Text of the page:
By Barry M. Blechman, Special to CNN
Editor’s note: Barry Blechman is co-founder of the Stimson Center and chaired the Defense Advisory Committee, the members of which are listed below and who co-signed this op-ed. The views expressed are those of the authors.
Partisan bickering in Washington has overwhelmed even the discussion of U.S. national security, an area that used to be fenced from Beltway infighting. Yet not only is national security too important to leave to simplistic posturing, it is an area that should prompt a great deal of agreement. As evidence, we – a group of 15 Republican, Democratic, and independent former policymakers, retired military officers, and academics – reached a solid consensus on a new U.S. defense strategy for the future. And even we were surprised how easily we reached it.
U.S. armed forces are now overwhelmingly superior to those of any potential adversary, or combination of adversaries, and will likely remain so for years to come because of the dedication of our uniformed men and women and the high priority U.S. taxpayers have long put on national defense. American space, air, naval, and special operations forces make it possible for the U.S. to reach virtually any spot on the globe in a timely manner, whether to destroy targets or deliver humanitarian goods – and, together with our ground components, to sustain such campaigns for considerable periods of time. These forces have unprecedented flexibility, agility, reach, precision, and lethality, providing capabilities that seemed like distant visions not many years ago. Military superiority, however, does not translate into military omnipotence. U.S. capabilities to fight protracted wars on the ground, to defeat insurgencies, to stabilize governance, and to ensure security for societies in distant regions are limited, at best. This is not because of any deficiencies in, nor malpractices by, the U.S. armed forces. The task of establishing order in undeveloped societies riven by internal conflicts is simply too hard a task, and not one for which military forces are particularly well-suited.
To capitalize on these comparative strengths and weaknesses, U.S. defense strategy and policy should be based on the following principles:
- The U.S. should maintain space, air, naval and special operations forces superior to those of any potential adversary. To maintain these forces, the United States must prioritize funding basic research in science and technology in pursuit of advanced military capabilities.
- The U.S. should strongly resist being drawn into protracted land wars. The United States must maintain competent ground forces in support of its commitments to allies and to provide the punching power to achieve specific objectives quickly and decisively. But such deployments should be conducted only to achieve the rapid defeat of the enemy’s forces and the equally rapid withdrawal of U.S. forces, as was done in the first Gulf War.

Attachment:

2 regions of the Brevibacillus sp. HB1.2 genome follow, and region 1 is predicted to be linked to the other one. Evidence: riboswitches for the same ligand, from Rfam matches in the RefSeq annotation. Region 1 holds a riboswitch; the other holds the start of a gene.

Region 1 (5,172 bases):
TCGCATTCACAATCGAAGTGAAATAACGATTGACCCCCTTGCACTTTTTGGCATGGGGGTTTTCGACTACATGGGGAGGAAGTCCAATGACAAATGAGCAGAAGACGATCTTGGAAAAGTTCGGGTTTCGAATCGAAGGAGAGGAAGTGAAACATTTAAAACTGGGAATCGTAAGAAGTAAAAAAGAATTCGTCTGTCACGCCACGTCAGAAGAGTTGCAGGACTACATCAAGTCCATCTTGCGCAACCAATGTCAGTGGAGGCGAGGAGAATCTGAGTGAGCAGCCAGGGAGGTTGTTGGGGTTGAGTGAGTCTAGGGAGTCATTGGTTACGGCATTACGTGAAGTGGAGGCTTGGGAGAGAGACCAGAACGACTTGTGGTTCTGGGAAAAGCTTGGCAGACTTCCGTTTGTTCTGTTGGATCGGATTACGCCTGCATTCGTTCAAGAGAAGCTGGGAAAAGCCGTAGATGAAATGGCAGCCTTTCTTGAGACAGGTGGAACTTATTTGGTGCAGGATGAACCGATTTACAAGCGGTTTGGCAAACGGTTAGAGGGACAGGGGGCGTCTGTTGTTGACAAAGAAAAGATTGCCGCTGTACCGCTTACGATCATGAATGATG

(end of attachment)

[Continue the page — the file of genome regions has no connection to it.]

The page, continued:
- The U.S. should shift over time from a mindset that emphasizes static deployments overseas. Instead, we should rely primarily on frequent rotations of expeditionary forces to exercise jointly with allies, to become familiar with potential combat zones, and to demonstrate U.S. resolve and capabilities.
- The U.S. should revise the Cold War nuclear planning assumptions it still uses, which would allow reductions in the size of its nuclear forces, preferably through a new treaty with Russia, and commensurate reductions in planned nuclear modernization programs. Such cuts would free resources for the conventional forces more likely to be used to defend American security.
- The U.S. should implement long-standing proposals to utilize manpower more efficiently, to reform personnel compensation systems, and to streamline the system used to acquire equipment, goods and services. Efficiency reforms already recommended by authoritative organizations could save nearly one trillion dollars over ten years, but have long been stymied by bureaucratic and special interests. Overcoming these obstacles would free up resources that can make real contributions to US security
- The U.S. owes a huge debt to all those who have served in the nation’s wars, and particularly to the men and women who have served repeatedly in Iraq and Afghanistan. This sacred debt can be honored by implementing more effective policies that better care for our service members’ health, vocational, family and other needs.
Such a consensus strategy also directly addresses our nation’s fiscal crisis. In considering what strategy the U.S. should pursue, we started from an evaluation of U.S. interests and threats to those interests and not from a budget-driven math exercise. But after reaching consensus on strategy, we looked at how that strategy could be implemented at four alternative ten-year budgets. The fiscal year 2013 budget submitted by President Obama in accord with the Budget Control Act (BCA) served as the baseline. The alternatives included a budget that would keep pace with inflation (a 4 percent increase over the baseline), a budget that smoothed the cuts required by the Sequester provision of the BCA over ten years (a 10 percent cut from the baseline), and a budget that replicated the size of reductions in defense spending that followed the end of the Vietnam War and the Cold War (a 15 percent cut from the baseline). Although risk rises with lower budgets as they allow fewer hedges against unexpected threats, we believe our strategy could be executed with acceptable risk to U.S. national security under all four scenarios.